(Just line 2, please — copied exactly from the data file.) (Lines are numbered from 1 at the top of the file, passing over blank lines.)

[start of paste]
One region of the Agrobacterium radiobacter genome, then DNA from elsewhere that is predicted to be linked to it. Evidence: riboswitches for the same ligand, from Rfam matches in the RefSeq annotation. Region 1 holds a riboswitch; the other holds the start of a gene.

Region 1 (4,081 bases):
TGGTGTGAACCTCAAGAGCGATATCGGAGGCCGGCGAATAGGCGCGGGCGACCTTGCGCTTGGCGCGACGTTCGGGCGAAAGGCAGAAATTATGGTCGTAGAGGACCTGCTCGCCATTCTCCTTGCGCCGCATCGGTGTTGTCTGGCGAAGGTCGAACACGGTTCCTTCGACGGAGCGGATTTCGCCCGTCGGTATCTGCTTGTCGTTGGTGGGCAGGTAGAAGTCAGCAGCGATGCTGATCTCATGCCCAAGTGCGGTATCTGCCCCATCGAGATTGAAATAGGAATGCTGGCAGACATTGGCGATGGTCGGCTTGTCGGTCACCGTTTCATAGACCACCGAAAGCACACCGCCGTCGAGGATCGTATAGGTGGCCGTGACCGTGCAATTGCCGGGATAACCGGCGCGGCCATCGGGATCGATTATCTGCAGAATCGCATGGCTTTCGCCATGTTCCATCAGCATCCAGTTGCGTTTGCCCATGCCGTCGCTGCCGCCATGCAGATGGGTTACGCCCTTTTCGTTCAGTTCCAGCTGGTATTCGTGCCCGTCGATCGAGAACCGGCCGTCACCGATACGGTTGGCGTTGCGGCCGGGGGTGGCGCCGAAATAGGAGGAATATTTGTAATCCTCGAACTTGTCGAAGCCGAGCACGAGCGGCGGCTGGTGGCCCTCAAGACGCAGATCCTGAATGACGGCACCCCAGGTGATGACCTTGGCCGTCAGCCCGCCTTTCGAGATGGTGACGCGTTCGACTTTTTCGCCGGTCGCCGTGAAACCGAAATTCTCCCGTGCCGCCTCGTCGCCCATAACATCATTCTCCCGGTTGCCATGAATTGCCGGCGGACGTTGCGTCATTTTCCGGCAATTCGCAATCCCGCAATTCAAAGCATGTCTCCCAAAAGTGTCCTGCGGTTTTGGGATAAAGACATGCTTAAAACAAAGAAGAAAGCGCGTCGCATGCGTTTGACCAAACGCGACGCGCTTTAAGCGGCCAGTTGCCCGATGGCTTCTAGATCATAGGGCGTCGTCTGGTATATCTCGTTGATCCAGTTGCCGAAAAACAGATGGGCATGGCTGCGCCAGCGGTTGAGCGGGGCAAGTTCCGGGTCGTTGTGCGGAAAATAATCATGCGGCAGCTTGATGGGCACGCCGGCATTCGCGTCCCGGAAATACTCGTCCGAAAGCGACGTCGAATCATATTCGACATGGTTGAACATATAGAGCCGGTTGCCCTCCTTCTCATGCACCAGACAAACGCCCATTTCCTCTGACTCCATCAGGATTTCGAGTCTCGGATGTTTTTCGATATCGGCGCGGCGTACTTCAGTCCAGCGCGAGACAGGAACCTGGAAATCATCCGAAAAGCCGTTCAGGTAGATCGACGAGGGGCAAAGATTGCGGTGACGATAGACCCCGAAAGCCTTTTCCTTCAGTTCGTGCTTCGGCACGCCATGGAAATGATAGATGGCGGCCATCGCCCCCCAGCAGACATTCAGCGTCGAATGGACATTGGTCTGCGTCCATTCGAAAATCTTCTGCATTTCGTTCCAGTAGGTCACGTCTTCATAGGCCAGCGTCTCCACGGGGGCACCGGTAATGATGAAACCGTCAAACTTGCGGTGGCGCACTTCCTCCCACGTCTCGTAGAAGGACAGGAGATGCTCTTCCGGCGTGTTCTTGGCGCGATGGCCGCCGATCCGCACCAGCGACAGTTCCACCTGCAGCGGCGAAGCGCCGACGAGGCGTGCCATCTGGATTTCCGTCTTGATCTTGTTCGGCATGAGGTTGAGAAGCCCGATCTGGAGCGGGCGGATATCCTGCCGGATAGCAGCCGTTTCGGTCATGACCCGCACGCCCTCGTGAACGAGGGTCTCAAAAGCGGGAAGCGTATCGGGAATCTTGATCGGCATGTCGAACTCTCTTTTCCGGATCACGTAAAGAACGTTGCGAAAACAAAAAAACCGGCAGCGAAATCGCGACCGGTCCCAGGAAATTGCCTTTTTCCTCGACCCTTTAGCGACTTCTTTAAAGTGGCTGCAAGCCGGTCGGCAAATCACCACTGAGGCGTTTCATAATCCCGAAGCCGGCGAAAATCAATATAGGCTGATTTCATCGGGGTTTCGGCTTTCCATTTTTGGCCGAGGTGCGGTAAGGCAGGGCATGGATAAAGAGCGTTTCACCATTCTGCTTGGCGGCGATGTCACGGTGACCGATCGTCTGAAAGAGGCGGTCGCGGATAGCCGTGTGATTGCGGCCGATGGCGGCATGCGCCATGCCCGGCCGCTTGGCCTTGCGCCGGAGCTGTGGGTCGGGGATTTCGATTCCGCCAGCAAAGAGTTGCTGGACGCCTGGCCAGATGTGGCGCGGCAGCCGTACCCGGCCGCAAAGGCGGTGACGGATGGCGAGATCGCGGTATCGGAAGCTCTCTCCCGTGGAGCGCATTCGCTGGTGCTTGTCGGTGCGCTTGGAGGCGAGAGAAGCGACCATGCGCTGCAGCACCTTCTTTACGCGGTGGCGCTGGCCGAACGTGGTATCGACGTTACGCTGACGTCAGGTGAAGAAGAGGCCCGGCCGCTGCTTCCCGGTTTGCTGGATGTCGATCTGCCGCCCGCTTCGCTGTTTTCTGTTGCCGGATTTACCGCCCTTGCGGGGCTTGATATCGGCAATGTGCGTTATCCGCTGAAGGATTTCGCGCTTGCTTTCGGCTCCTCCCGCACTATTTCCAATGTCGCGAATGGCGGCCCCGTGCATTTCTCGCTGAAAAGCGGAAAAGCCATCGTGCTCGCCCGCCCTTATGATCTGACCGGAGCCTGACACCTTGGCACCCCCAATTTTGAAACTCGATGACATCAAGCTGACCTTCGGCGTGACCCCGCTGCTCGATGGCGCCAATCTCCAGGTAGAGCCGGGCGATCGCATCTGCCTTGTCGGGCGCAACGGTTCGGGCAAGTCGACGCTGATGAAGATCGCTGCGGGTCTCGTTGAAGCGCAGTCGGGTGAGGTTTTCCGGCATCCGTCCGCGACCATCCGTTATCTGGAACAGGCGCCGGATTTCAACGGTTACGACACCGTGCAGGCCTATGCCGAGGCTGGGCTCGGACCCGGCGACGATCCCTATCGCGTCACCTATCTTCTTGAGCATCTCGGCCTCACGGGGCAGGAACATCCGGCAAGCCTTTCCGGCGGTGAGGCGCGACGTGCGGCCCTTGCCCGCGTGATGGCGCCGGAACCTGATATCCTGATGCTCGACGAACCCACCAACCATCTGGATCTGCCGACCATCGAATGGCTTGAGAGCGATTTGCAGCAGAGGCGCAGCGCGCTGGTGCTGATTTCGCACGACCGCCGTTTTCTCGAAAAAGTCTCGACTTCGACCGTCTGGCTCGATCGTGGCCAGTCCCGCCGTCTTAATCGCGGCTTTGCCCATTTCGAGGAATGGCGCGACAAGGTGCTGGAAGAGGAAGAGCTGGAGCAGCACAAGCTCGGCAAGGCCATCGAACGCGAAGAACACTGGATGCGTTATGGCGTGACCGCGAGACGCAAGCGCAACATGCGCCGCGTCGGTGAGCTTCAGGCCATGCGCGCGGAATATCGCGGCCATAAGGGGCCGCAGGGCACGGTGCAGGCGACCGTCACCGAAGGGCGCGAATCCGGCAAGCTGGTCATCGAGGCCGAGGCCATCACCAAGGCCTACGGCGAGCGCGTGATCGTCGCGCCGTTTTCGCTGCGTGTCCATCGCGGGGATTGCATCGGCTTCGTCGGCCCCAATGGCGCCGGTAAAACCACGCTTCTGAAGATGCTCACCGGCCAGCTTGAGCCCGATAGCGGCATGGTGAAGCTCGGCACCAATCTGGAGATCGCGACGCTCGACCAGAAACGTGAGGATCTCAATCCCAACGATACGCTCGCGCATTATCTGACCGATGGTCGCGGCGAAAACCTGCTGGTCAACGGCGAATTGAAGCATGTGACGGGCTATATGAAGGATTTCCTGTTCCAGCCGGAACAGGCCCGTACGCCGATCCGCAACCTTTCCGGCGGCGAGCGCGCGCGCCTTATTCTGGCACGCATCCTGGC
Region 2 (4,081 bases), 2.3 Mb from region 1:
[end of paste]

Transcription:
Region 1 (4,081 bases):